The glowing Boy with Paddle Fountain in Strong Memorial Reserve, Paddington is the first ornamental drinking fountain erected in a suburban municipality or town in NSW. It was gifted in 1881 to the community by prominent Paddington resident William Perry.
The cast iron figure of the child sitting atop an urn and holding an oar is an original feature of the fountain gift. The urn rests on a stylised tree stump in addition to rushes and lily pads. The cast iron base featuring 4 detailed lions heads was added to the fountain in the late 1960s. The urn and mouth of each lion head is used as a fountain outlet.
The cast iron figure is from Glasgow-based foundry the George Smith & Co Sun Foundry (1858–1899) and shows the artistic skill of 19th century Scottish foundry work. The figure is illustrated in a Sun Foundry trade catalogue as ‘Pattern 8: Boy with Paddle and Urn’, which gives the fountain its name.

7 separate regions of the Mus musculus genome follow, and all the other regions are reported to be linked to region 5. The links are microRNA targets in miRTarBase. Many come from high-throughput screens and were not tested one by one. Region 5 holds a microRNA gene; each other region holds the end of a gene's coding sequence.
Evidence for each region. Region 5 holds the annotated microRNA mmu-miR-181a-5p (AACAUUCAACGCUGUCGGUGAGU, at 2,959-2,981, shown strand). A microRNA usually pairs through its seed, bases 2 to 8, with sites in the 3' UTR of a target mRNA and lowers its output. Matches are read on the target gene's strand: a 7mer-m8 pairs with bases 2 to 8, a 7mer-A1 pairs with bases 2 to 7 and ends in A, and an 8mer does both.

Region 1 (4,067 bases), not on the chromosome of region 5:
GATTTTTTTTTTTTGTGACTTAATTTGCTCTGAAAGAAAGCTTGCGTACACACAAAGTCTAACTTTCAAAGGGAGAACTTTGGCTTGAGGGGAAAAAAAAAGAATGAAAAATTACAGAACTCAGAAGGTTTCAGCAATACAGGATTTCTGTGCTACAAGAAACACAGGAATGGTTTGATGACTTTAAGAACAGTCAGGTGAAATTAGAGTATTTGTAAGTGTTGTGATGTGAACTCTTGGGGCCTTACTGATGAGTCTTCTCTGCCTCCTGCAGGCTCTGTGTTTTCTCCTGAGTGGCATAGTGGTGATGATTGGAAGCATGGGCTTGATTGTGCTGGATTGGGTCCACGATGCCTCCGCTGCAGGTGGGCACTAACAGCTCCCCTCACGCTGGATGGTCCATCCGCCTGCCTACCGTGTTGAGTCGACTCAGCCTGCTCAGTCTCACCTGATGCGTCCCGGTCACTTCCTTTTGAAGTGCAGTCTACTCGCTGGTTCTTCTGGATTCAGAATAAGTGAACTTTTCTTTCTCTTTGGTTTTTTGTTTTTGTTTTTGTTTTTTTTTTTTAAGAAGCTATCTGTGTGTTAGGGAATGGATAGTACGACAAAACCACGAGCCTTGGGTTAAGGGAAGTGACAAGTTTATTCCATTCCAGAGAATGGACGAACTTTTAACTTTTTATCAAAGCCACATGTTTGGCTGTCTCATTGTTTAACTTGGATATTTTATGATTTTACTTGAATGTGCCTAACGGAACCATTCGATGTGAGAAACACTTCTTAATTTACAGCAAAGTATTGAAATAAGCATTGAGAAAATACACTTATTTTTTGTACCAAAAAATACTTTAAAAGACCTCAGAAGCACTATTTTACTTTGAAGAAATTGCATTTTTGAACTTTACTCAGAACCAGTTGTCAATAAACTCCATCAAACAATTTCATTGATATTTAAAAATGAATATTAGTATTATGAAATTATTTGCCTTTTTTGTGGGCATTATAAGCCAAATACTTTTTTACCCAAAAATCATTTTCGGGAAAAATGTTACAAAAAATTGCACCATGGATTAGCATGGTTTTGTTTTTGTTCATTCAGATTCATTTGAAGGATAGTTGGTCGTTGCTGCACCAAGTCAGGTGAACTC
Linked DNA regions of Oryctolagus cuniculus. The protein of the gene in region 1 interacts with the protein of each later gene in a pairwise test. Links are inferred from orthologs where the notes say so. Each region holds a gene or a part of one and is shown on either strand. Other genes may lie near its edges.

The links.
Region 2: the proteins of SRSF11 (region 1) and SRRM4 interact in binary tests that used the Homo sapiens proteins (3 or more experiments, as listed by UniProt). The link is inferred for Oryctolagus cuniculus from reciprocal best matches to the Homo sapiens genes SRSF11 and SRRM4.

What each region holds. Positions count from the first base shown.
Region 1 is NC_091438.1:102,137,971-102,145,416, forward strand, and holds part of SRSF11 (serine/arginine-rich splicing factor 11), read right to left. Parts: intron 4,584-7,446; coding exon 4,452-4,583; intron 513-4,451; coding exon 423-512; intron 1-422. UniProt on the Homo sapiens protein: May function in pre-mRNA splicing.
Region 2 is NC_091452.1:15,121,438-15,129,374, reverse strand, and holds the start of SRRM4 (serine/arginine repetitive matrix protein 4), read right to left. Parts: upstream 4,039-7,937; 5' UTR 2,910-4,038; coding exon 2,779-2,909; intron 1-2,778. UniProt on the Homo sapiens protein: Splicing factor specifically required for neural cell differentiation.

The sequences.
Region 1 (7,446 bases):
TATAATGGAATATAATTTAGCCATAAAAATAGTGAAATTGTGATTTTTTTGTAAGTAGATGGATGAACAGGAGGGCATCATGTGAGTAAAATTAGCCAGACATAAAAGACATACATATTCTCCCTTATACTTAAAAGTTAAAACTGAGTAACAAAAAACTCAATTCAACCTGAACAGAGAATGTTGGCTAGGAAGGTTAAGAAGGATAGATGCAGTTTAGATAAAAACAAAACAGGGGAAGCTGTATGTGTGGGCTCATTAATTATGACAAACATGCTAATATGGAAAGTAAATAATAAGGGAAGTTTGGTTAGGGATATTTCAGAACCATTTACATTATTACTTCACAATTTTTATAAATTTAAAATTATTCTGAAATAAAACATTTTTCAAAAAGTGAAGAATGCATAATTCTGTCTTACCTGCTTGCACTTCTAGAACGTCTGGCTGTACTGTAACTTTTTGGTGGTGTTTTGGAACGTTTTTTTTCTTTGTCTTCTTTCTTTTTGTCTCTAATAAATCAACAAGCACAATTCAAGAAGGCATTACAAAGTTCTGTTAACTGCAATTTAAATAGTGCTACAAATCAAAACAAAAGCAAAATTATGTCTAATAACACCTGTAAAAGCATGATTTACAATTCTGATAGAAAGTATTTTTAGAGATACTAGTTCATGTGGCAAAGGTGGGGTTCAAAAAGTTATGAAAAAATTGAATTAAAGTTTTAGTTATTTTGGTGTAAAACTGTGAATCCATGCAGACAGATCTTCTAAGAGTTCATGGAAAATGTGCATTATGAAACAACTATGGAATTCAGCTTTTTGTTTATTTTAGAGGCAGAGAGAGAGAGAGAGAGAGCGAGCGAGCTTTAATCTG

The Perry gift
The fountain has special association with its donor William Perry (c.1803–1882), a prominent Paddington solicitor, who was instrumental in forming the Paddington Municipality and a founder and first secretary of the Australian Mutual Provident Society.
The gift exemplifies the endeavours of 19th century community-minded individuals to provide clean drinking water and an ornament to the community.
Conservation works to the fountain were guided by significant heritage research and expertise and completed in July 2022. The choice of colour scheme and materials reflect the history of the fountain. Heritage works included cast iron preservation with a gold leaf finish to the boy figure, improving the fountain’s hydraulic system and new pond tiles.